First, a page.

Chapter 11 – Inactivity, Sin, and Regret

Returned missionaries are not perfect people. You cannot expect perfection from yourself. However, you should have high standards for your conduct and, when you fall short of those standards, be prepared to get back on the path. If you find yourself off the path, there are steps you can take to get back on. We’ll discuss ways you can deal with and overcome inactivity, sin, and regret.


The causes of inactivity are as numerous and different as the people you meet everyday. But the result of inactivity is certain – stunted spiritual growth. When you are going through rough times in your post-mission life, the important thing is to just keep going to church while you work through these times. When you least feel like participating in church is probably when you most need it.

If you have not been given a calling soon after returning home from your mission, ASK FOR ONE. Having a calling helps you to give service, gives you accountability and a reason to go to church even on those days when you don’t feel like it, and helps you establish good attendance habits which will stay with you throughout your life.

Inertia is usually the first step toward inactivity, and inertia is almost impossible when you have responsibilities to assume and make efforts to keep those responsibilities.

Try and take an interest in the people you go to church with and try and serve them. Apathy can lead to inactivity. Serving others will help keep you from becoming apathetic.

Regular temple and church attendance helps you remember your baptismal and temple covenants and give you the strength to keep them. Church attendance strengthen us to keep our commandments. The scriptures teach:

“And that thou mayest more fully keep thyself unspotted from the world, thou shalt go to the house of prayer and offer up thy sacraments upon my holy day.” D&C 59:9

Staying active will help you keep sin out of your life to the best extent possible. But staying completely sin free is just as impossible in post mission life as it is in mission life. We have to remember that none of us is perfect. None. The scriptures teach:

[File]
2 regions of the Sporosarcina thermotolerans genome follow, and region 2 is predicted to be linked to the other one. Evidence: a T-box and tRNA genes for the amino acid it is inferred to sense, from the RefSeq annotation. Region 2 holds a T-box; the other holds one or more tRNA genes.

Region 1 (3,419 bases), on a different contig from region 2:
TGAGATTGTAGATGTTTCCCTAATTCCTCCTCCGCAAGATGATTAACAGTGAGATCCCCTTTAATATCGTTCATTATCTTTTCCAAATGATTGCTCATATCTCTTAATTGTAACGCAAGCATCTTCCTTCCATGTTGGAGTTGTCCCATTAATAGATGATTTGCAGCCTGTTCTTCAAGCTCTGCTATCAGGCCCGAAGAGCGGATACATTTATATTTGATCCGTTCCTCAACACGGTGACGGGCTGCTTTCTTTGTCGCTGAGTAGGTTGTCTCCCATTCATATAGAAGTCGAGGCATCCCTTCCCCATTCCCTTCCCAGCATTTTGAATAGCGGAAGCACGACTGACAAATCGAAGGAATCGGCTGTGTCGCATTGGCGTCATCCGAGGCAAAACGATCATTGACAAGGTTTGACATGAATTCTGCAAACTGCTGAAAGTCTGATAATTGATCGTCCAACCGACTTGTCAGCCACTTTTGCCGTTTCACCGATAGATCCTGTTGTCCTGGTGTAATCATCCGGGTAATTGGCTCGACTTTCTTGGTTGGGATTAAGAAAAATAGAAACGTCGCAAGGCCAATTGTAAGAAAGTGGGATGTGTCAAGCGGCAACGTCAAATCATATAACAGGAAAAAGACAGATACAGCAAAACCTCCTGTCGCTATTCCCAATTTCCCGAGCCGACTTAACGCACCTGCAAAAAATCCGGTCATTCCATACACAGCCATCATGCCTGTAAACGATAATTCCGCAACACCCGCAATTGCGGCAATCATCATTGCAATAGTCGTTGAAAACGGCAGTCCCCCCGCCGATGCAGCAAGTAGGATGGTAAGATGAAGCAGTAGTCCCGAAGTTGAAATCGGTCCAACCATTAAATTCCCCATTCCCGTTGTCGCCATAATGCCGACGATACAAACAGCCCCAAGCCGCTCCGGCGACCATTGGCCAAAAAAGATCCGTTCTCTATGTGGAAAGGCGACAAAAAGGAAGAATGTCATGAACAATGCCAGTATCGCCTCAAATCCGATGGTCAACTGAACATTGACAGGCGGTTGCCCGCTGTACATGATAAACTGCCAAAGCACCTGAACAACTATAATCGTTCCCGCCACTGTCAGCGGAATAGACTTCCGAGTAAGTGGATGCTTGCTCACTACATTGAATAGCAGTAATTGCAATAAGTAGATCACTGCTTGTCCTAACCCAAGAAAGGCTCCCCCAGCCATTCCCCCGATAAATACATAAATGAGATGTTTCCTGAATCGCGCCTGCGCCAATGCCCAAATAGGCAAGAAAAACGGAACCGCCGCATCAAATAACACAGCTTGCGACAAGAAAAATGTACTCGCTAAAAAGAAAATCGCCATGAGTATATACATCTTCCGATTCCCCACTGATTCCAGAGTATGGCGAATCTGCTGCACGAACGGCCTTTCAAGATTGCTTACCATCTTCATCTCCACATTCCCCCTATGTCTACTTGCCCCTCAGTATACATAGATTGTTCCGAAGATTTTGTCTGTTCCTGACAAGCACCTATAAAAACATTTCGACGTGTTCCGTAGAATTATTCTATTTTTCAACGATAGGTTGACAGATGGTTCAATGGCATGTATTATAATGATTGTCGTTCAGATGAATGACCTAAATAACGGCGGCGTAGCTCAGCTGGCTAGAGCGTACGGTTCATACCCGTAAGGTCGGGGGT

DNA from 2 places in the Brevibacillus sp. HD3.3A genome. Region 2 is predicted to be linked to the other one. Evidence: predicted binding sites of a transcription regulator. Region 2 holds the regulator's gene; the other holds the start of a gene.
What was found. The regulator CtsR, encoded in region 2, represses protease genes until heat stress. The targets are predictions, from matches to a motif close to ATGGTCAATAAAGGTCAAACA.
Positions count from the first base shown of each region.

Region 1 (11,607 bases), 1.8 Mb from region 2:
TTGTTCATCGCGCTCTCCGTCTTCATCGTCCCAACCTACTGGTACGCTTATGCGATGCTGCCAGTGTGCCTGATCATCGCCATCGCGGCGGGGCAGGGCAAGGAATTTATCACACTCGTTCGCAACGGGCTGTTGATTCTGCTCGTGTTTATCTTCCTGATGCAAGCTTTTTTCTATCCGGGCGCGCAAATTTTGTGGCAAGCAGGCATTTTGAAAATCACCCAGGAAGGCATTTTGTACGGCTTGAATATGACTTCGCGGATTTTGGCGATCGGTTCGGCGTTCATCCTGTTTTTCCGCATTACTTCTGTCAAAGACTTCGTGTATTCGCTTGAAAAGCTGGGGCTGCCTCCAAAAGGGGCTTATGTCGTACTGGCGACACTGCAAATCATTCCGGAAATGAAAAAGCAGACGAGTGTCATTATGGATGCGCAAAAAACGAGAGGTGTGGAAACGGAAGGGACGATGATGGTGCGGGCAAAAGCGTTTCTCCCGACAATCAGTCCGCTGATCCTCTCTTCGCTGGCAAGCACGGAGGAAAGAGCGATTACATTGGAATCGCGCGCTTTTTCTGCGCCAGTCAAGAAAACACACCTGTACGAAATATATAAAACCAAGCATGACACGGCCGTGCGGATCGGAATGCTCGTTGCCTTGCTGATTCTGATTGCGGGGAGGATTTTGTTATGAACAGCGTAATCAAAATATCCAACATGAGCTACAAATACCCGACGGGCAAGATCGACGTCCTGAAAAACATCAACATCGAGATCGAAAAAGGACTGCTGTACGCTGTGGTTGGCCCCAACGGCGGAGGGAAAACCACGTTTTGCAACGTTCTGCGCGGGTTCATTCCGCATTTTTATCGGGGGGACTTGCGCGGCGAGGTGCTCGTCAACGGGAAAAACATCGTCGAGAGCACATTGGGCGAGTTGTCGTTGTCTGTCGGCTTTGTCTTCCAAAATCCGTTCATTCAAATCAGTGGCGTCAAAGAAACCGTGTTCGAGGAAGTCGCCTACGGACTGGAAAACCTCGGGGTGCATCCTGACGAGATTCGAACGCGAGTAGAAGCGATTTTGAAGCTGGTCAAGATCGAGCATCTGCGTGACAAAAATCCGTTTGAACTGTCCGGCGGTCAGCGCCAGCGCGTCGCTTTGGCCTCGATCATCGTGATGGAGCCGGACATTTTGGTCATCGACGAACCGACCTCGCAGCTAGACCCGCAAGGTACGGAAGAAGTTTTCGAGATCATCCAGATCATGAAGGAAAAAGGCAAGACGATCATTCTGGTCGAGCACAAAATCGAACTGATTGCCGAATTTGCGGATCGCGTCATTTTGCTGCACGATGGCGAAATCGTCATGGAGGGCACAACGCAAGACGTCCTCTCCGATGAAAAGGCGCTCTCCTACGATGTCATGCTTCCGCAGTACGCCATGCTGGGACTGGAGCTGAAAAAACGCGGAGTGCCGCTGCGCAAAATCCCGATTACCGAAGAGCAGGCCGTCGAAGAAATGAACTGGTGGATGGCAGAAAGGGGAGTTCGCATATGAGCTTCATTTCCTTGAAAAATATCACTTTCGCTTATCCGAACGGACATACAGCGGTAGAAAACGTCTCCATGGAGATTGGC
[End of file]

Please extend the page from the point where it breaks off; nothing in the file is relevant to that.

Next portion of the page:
“For all have sinned, and come short of the glory of God.” Romans 3:32

How we deal with that fact is vital.


Sin can be difficult to overcome for a missionary for various reasons.

Many returned missionaries feel that sin is hard to overcome because sin seems like a huge fall, especially after a mission; it feels like an irreparable failure. To other missionaries, to have to overcome sin is hard because they’re not used to being the person who needs help. For two years they’ve been helping others in need, with weakness. To have to ask others for help or to need help seems to be weakness. One thinks, “But I do the helping, I don’t need help!” Still others make serious errors, but just hope that the guilt and consequences will go away with time.

I heard a story once. I don’t know who first told it, so I can’t attribute it, and I don’t even know if I’m telling it right, but it illustrates a great point.

There was a farmer working around in his field one day when he happened to glance over at the enormous tree in front of his house. He saw a peculiar figure moving among the branches, and then dart down a hole in the trunk. It was a squirrel. Upon closer inspection of the tree he discovered that the squirrel had burrowed its way deep into the trunk of the tree, leaving a good portion of the tree hollow –which portion would be unable, over time, to support the weight of the tree. Someday the tree would fall. Whether tomorrow or in ten years, the giant tree would collapse. Not only would his home and yard lose all the wonderful shade it had provided, its fall could possibly cause great harm to his home or his family when it fell.

The way he saw it, he had two choices. He could cut the tree down now, before it collapsed, and save his home and family from a potential disaster, or he could just let “nature take its course” and let the tree collapse. If he cut it down now, it would be a great expense, a lot of labor, and a real burden on the family, but they would be safe and with time another tree could grow and things would be as they had been before. If he didn’t cut it down, it might someday fall and cause a great tragedy.

After contemplating his choices for a long while, the farmer shook his head, sighed, and muttered, “I wish I had never seen that squirrel.”

Some of us are like this. We come to a realization that something is not right with our life, and when we look at all the work that will have to be done to fix it or the great tragedy we could suffer if we don’t, just wish we had “never seen that squirrel” in the first place.